But as originally envisioned for Disneyland, themeing was supposed to be something different. Everything in the park was original constructed as a storytelling device. The attractions were created as three dimensional movies – and the best ones like ‘Pirates’ and ‘Mansion’ are cinematic in every aspect. The themeing of the land was supposed to set the background for the story; to set the mood for the adventures that waited within. The lands were to be like the first ten minutes of a movie – a sequence to separate you from the real world and to get you interested and excited about the story that was about to come. To work effectively, it needs to be carefully created and all of its elements need to serve the larger purpose. I think this way has a far greater emotional impact and the reception that Disneyland continues to receive proves that people respond to it.

Unfortunately in my mind, California Adventure is the first, easier type of themeing (a replica of California) rather than the second, more artistic type (adventures about California). I can look at and appreciate the design and workmanship that went into the park, but there’s nothing behind the facades. There’s no emotional build-up to ‘Hollywood’, but there is a great one walking through Adventureland to get to the ‘Jungle Cruise’. Really nothing in California Adventure tries for that memorable “you’re living the story” feel that sets Disney apart from Six Flags.

Many people will argue that California Adventure is supposed to be a “reality” park. But why duplicate reality when the “real thing” is both so accessible and so much better than the recreation. ‘Paradise Pier’ has nothing on the boardwalk in Santa Cruz (or even on Venice). Beyond that, there are many experiences about California that can probably only be created at a theme park. I can go look at the La Brea Tar Pits, but it be a lot more interesting watching a twenty foot tall woolly mammoth struggle against the goo while bear-sized tigers with 12 inch fangs circle nearby, only to realize that the cats’ attentions are now focused on me…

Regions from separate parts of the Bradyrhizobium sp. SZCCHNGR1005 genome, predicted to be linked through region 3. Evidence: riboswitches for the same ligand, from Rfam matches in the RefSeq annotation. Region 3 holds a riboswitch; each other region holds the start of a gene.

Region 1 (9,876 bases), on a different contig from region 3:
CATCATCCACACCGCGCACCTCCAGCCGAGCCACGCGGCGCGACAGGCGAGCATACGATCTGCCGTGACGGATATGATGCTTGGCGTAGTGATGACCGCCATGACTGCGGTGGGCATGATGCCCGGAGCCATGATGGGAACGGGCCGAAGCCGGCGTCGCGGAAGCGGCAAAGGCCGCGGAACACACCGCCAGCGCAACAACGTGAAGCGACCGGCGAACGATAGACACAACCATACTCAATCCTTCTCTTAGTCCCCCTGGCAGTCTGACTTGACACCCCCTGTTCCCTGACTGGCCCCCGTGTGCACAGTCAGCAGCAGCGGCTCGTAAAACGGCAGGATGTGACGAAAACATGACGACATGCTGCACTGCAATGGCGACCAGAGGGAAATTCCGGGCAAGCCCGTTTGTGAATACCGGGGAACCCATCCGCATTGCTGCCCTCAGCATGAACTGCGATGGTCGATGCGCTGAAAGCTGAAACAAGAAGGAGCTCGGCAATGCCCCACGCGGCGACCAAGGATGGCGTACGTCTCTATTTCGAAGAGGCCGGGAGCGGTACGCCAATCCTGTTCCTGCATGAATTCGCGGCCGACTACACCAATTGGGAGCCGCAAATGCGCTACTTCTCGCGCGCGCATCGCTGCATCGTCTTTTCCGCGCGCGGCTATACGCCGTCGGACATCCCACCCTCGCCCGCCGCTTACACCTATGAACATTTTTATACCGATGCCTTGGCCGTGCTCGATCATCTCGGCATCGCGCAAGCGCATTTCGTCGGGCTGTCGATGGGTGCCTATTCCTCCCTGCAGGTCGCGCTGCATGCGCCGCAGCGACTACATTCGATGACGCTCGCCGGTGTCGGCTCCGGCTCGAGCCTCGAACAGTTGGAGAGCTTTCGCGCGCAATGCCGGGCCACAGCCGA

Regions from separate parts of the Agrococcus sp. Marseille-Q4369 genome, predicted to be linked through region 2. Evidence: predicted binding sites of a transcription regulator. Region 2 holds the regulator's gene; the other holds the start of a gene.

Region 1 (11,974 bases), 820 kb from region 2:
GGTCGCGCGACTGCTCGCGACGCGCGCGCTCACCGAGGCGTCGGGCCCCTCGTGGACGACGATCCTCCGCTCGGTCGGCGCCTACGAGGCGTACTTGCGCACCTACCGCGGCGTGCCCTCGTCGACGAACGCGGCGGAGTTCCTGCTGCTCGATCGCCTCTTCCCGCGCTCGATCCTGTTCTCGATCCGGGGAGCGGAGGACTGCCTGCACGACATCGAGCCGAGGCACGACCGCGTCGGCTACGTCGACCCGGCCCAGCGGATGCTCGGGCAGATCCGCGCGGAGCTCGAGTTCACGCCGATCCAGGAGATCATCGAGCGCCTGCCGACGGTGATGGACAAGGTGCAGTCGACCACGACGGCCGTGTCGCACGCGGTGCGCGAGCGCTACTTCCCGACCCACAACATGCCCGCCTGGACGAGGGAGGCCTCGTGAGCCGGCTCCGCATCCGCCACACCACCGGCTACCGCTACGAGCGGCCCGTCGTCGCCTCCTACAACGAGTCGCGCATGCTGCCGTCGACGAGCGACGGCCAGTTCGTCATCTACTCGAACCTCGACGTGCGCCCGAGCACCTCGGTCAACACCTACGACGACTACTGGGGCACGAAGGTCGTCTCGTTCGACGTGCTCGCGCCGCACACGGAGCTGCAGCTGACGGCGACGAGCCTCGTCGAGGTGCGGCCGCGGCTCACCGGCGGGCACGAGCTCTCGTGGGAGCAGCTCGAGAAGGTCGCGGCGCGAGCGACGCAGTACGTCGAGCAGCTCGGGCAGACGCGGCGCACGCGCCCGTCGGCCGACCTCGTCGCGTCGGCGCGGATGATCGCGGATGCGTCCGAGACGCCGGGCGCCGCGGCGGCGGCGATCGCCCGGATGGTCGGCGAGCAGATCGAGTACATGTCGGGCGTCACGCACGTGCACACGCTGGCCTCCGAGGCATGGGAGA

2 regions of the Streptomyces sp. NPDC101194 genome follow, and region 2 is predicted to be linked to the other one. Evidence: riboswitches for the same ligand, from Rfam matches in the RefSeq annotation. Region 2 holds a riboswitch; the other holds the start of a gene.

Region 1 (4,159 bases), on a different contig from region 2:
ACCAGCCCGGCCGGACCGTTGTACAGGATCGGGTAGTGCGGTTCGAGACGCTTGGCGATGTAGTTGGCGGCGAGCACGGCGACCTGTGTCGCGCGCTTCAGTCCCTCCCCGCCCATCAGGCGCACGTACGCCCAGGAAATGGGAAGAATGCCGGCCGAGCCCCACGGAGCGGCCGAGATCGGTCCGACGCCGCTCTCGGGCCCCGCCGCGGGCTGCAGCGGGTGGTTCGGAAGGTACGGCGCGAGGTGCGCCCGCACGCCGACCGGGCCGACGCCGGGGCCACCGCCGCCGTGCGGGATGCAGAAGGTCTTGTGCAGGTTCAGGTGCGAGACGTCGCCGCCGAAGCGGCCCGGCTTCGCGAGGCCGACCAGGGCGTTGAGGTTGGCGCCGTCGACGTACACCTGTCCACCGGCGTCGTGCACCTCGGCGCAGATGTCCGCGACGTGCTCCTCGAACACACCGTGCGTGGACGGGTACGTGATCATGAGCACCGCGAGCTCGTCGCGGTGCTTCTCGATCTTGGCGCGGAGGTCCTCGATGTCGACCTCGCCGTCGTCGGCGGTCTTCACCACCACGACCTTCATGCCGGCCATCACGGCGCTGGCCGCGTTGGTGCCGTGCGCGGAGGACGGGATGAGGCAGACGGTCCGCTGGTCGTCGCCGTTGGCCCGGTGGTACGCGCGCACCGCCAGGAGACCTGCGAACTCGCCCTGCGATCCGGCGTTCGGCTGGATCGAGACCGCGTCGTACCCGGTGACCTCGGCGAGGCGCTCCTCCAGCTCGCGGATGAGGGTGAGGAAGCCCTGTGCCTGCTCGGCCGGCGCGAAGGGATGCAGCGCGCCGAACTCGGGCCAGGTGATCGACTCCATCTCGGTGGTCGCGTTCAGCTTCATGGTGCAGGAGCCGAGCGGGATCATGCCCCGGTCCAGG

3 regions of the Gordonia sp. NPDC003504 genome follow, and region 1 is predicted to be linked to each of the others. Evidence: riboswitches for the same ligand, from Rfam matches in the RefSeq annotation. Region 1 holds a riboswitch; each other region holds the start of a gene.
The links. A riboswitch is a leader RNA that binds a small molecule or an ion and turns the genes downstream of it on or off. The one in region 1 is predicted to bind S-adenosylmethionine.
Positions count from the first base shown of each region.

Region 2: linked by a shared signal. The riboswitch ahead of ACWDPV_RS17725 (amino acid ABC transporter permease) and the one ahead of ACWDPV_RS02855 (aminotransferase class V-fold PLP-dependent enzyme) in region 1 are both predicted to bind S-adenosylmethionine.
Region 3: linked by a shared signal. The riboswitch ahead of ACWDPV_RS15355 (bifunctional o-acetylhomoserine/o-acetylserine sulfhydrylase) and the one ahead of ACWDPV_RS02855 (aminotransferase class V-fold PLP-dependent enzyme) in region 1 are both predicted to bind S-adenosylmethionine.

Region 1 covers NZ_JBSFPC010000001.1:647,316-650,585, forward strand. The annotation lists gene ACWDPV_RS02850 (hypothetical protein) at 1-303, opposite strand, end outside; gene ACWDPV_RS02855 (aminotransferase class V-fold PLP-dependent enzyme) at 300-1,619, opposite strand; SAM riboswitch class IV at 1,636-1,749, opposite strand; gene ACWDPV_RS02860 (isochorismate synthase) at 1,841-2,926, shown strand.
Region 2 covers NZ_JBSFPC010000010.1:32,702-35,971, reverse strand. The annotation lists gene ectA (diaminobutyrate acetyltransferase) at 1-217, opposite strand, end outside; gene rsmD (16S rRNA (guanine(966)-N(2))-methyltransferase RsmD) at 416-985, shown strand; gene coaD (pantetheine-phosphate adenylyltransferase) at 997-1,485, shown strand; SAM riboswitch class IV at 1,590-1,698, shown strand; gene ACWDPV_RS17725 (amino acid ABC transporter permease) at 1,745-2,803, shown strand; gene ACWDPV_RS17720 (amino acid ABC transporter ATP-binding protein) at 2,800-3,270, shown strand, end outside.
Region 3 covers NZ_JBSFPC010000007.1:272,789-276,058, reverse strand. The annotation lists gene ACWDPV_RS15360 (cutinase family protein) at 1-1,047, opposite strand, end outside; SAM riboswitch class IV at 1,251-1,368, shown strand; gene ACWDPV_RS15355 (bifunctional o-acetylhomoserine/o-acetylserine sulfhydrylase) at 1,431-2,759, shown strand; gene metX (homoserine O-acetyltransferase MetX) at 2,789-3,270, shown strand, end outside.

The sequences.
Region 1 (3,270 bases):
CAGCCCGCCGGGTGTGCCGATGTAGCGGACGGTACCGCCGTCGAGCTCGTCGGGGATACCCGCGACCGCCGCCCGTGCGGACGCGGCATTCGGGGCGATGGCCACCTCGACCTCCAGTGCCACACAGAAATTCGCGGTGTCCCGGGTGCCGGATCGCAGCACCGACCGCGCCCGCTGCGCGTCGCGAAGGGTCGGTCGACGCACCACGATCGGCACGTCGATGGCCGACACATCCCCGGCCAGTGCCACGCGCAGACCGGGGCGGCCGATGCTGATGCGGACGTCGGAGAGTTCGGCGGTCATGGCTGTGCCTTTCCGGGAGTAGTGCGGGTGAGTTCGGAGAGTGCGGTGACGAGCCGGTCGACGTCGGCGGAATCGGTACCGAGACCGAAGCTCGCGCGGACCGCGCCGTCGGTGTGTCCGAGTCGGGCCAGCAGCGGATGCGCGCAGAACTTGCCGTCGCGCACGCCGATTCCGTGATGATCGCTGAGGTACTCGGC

But doing something like that is hard work. It’s much easier, and safer, to copy something that someone else has created. That’s my beef with California Adventure. They simply didn’t even try to create. Worse, the working plan for the third gate is even less ambitious than DCA. A high ticket price water park with duplicated shows from other parks. I am not gloating about the poor showing of DCA, I just want it to serve as an example to those that create something else.

YoHo
05-07-2001, 10:30 PM
Another Voice, that was an Eloquent post, I wish it were a bit more quotable ( Landbaron has more quoting skills then I) aside from the point you make about DCA, this sums up the entire Disney Theme Park expireance, the next time someone talks about universal's themeing, I need merely point here.

Now comes the real question, will DCA be a kick in the pants? Animal Kingdom has lovely themeing that draws you in in the way you describe, but the studios are hit or miss with the themeing of each section seemingly unrelated to the rides therein. Or perhaps there's a hollywood subtly I'm missing there.

It seems to me that Imagineering has the skills, Will the next Disney undertaking have the same attention to detail as MK? Its another example of the worry that's creeping in for me, not that the people up top can't envision this stuff, but that they won't.

wdwguide
05-07-2001, 11:49 PM
Originally posted by YoHo
It seems to me that Imagineering has the skills, Will the next Disney undertaking have the same attention to detail as MK? Its another example of the worry that's creeping in for me, not that the people up top can't envision this stuff, but that they won't.

For the answer to your question,. just look at the photos of Tokyo DisneySea, and your jaw will drop. It looks even more elaborate than Disneyland Paris, and that says a lot.